His tally of nine goals in his next season wasn’t to be sniffed at, but was deemed insufficient by Thomas Tuchel, who couldn’t put his trust in Ramos.
Aubameyang’s incredible form was another factor that added to the misfortunes of both Ramos and Immobile.
He was moved on to Granada in 2017.
German forward Maximilian Philipp played a key role in helping Freiburg return to the Bundesliga in 2016 and staying there.
Peter Bosz’s Dortmund brought the then 23-year-old to Signal Iduna Park for €20m in 2017.
Philipp operated in a number of different roles: as a striker, a second striker and as a left-winger.
It was perhaps because of this constant position changing, along with many injury troubles, why he couldn’t establish himself as a regular fixture in the team.
The team’s poor collective form in his debut year won’t have helped his cause either.
Nine goals in 15 starts that year was a good total in the circumstances but Philipp netted just twice the following season, failing to build on his early promise.
BVB still recouped their money, earning €20m when he was sold to Dinamo Moscow in 2019.
Like Schulz, fellow German wing-back Jeremy Toljan joined ‘die Borussen’ from Hoffenheim at 23 years old in 2017.
A player tipped to have a bright future, the right wing-back had impressed while helping 1899 qualify for European football.
€7m appeared to be a bargain fee for Bosz’s men.
But Toljan managed just 19 starts across all competitions in a disappointing campaign for the club.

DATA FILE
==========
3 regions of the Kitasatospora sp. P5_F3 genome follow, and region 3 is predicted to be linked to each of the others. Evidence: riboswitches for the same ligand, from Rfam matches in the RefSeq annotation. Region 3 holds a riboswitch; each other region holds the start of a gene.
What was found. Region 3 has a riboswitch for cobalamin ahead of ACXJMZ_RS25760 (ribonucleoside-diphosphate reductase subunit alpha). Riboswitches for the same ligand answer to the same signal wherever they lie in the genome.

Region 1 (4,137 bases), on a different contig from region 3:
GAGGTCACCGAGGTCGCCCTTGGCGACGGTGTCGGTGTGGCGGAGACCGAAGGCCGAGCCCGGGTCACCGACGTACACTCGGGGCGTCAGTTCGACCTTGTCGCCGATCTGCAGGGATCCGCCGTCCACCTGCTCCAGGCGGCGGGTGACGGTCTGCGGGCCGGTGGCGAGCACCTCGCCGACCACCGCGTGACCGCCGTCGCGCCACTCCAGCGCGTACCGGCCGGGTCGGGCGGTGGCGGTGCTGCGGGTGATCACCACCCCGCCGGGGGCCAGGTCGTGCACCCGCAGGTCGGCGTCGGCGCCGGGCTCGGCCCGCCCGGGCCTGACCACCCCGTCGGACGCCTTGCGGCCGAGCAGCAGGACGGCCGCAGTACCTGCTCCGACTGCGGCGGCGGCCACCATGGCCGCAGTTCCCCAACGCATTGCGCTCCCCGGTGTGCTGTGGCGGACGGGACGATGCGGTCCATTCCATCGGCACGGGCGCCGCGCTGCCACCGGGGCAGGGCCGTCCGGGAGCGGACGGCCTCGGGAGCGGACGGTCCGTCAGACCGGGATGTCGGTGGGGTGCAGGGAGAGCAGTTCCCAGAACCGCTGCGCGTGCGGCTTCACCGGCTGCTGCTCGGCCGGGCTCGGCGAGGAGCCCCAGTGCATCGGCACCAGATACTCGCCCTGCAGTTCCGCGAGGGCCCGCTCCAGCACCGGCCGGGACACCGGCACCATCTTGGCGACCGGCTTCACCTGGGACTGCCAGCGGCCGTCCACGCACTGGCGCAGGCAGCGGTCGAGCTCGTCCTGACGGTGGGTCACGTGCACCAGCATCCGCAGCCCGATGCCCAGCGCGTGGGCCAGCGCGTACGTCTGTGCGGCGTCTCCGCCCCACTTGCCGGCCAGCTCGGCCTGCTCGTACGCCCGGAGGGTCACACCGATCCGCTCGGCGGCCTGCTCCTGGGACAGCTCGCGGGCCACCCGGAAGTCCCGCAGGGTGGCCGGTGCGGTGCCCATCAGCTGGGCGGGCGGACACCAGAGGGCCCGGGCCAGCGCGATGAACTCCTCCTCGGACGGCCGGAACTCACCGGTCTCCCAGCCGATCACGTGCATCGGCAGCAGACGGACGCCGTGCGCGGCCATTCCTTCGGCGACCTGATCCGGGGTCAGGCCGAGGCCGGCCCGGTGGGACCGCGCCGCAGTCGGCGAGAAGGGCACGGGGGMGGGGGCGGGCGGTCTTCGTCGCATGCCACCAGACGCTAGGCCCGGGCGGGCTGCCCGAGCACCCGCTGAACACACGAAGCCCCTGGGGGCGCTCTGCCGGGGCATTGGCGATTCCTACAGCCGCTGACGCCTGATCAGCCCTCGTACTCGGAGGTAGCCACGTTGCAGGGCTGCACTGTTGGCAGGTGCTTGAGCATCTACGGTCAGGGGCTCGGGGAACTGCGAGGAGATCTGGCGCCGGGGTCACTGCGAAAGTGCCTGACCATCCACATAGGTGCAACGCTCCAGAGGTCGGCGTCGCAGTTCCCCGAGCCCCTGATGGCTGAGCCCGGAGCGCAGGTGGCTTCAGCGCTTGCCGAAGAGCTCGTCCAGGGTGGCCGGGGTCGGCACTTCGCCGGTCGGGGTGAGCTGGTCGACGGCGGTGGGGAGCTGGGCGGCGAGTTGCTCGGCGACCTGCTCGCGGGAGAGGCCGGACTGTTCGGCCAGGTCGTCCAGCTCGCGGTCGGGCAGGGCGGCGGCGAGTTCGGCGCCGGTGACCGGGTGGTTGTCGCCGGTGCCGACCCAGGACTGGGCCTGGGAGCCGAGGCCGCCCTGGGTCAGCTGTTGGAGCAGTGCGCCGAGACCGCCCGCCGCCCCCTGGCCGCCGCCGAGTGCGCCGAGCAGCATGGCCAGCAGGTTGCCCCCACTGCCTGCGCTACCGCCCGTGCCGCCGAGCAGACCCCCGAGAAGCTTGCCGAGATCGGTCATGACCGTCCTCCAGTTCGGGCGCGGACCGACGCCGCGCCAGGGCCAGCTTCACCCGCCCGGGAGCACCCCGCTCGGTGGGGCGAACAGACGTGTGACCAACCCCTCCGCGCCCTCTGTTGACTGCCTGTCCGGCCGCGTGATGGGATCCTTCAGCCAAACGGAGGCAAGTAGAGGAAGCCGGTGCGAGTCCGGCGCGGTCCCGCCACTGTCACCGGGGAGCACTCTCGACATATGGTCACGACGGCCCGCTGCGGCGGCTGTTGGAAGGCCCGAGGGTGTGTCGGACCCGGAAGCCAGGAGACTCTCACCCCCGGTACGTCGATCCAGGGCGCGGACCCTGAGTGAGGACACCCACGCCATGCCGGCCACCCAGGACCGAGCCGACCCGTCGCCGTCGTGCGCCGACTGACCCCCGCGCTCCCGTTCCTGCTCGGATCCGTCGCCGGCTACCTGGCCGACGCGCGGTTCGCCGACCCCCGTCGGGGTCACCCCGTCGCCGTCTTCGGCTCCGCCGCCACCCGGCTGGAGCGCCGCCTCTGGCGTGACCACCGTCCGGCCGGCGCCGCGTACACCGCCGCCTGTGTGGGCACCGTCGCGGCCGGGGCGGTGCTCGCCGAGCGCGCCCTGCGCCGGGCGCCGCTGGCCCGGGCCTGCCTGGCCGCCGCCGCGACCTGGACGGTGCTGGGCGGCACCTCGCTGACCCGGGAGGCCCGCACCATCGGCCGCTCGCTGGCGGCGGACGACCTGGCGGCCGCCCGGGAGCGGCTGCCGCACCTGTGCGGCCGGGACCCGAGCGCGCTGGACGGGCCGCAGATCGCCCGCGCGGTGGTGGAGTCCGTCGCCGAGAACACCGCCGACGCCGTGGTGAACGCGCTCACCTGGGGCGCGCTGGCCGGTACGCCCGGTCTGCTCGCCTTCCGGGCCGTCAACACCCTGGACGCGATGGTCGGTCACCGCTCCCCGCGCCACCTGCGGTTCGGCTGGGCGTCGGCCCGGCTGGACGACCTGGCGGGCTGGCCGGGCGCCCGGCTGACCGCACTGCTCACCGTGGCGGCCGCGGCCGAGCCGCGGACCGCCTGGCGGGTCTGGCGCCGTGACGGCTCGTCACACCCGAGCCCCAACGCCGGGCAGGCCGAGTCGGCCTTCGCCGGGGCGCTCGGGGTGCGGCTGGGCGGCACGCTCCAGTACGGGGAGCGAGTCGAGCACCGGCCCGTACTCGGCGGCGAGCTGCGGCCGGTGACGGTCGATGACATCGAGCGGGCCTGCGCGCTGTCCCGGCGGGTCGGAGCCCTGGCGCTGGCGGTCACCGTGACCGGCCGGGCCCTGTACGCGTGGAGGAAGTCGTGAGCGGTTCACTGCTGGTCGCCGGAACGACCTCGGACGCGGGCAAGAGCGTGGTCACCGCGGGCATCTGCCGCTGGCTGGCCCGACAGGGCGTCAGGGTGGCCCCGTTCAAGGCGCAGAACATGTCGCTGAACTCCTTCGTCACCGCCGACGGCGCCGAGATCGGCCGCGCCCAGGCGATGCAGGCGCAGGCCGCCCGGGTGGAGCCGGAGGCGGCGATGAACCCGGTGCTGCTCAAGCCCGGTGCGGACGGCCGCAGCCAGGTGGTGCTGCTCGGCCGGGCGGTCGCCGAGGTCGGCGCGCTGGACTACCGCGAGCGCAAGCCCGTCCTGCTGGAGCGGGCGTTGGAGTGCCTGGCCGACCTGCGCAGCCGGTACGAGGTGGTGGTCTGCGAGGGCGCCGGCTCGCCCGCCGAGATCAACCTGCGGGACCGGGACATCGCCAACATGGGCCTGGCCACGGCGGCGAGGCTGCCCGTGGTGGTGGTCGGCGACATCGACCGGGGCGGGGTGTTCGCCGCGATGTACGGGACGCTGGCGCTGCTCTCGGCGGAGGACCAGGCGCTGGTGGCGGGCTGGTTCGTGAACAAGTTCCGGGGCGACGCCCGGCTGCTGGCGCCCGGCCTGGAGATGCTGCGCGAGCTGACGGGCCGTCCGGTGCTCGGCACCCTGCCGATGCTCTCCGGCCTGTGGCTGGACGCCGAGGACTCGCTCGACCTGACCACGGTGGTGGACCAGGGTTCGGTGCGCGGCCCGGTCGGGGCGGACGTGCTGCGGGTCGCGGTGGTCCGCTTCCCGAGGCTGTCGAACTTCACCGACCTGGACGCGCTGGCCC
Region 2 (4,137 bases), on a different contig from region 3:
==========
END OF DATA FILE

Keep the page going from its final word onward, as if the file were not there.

For the following season, the former Germany youth international lost his place in the squad, failing to make an appearance before joining Celtic on loan in January 2019.
Only four players in the history of Borussia Dortmund cost more money than André Schürrle.
A star of German football in the early 2010’s, the winger played a key role as ‘die Mannschaft’ lifted the 2014 World Cup in Brazil.
Schürrle had starred at Mainz, Bayer Leverkusen, Chelsea and Wolfsburg, leaving plenty of promise for the Yellow Wall when a 26-year-old Schürrle returned to North Rhine-Westphalia.
Despite claiming eight goals and 10 assists in 27 starts for ‘die Schwarzgelben’, he had major fitness issues and couldn’t be relied upon.
Schürrle missed 38 games in total while injured at the club.
19 league starts across two seasons meant that the €30m paid to bring him to Thomas Tuchel’s side was ultimately wasted.